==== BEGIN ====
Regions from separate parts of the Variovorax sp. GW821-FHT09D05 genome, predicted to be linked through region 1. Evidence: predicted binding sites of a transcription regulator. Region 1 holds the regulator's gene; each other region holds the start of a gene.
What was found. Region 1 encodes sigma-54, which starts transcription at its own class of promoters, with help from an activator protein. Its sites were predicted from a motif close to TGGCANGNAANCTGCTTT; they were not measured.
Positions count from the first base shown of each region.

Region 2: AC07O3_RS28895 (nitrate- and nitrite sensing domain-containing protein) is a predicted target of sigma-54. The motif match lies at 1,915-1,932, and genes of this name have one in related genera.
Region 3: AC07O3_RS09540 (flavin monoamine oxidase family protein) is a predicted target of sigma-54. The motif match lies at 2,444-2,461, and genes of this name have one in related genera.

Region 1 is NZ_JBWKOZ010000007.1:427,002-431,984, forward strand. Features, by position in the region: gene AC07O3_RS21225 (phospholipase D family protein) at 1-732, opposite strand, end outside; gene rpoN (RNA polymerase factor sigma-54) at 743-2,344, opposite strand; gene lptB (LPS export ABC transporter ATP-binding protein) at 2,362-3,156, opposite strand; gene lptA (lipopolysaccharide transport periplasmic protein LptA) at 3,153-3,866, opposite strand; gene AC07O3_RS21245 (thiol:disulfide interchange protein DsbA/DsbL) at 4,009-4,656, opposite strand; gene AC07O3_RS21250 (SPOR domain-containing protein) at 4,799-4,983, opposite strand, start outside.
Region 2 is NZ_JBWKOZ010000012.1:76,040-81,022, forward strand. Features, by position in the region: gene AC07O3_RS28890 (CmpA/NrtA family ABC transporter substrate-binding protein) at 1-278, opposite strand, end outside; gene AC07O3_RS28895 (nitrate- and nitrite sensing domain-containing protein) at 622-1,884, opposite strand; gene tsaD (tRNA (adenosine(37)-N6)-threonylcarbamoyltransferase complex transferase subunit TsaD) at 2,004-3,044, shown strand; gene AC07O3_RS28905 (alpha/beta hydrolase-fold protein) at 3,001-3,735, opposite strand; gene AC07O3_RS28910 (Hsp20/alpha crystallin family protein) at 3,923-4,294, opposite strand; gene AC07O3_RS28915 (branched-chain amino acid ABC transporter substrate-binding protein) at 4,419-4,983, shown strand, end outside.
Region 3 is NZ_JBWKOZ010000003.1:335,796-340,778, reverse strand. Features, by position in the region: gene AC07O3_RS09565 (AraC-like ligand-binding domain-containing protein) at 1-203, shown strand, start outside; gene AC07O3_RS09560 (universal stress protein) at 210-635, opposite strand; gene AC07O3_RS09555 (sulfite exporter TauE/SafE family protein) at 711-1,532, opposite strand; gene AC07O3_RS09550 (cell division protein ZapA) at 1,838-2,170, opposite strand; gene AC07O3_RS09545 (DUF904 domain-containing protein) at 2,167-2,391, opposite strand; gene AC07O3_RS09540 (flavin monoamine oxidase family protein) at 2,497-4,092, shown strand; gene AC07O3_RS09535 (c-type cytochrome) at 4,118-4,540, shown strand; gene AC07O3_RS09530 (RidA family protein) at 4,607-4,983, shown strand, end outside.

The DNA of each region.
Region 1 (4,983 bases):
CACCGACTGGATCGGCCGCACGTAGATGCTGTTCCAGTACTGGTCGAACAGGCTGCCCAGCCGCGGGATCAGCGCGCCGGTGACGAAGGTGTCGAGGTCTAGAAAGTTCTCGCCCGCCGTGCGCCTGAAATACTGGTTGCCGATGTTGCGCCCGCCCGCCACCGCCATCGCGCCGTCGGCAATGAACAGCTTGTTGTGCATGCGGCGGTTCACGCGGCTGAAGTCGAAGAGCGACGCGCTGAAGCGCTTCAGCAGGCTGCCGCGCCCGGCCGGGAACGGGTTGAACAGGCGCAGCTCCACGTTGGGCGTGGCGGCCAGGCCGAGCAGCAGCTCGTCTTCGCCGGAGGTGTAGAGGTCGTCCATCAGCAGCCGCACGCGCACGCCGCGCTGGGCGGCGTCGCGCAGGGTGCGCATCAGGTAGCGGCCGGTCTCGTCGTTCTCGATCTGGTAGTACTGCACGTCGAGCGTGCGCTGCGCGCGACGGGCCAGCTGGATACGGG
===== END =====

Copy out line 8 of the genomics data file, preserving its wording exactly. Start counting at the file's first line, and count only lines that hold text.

Region 3 is NZ_JBWKOZ010000003.1:335,796-340,778, reverse strand. Features, by position in the region: gene AC07O3_RS09565 (AraC-like ligand-binding domain-containing protein) at 1-203, shown strand, start outside; gene AC07O3_RS09560 (universal stress protein) at 210-635, opposite strand; gene AC07O3_RS09555 (sulfite exporter TauE/SafE family protein) at 711-1,532, opposite strand; gene AC07O3_RS09550 (cell division protein ZapA) at 1,838-2,170, opposite strand; gene AC07O3_RS09545 (DUF904 domain-containing protein) at 2,167-2,391, opposite strand; gene AC07O3_RS09540 (flavin monoamine oxidase family protein) at 2,497-4,092, shown strand; gene AC07O3_RS09535 (c-type cytochrome) at 4,118-4,540, shown strand; gene AC07O3_RS09530 (RidA family protein) at 4,607-4,983, shown strand, end outside.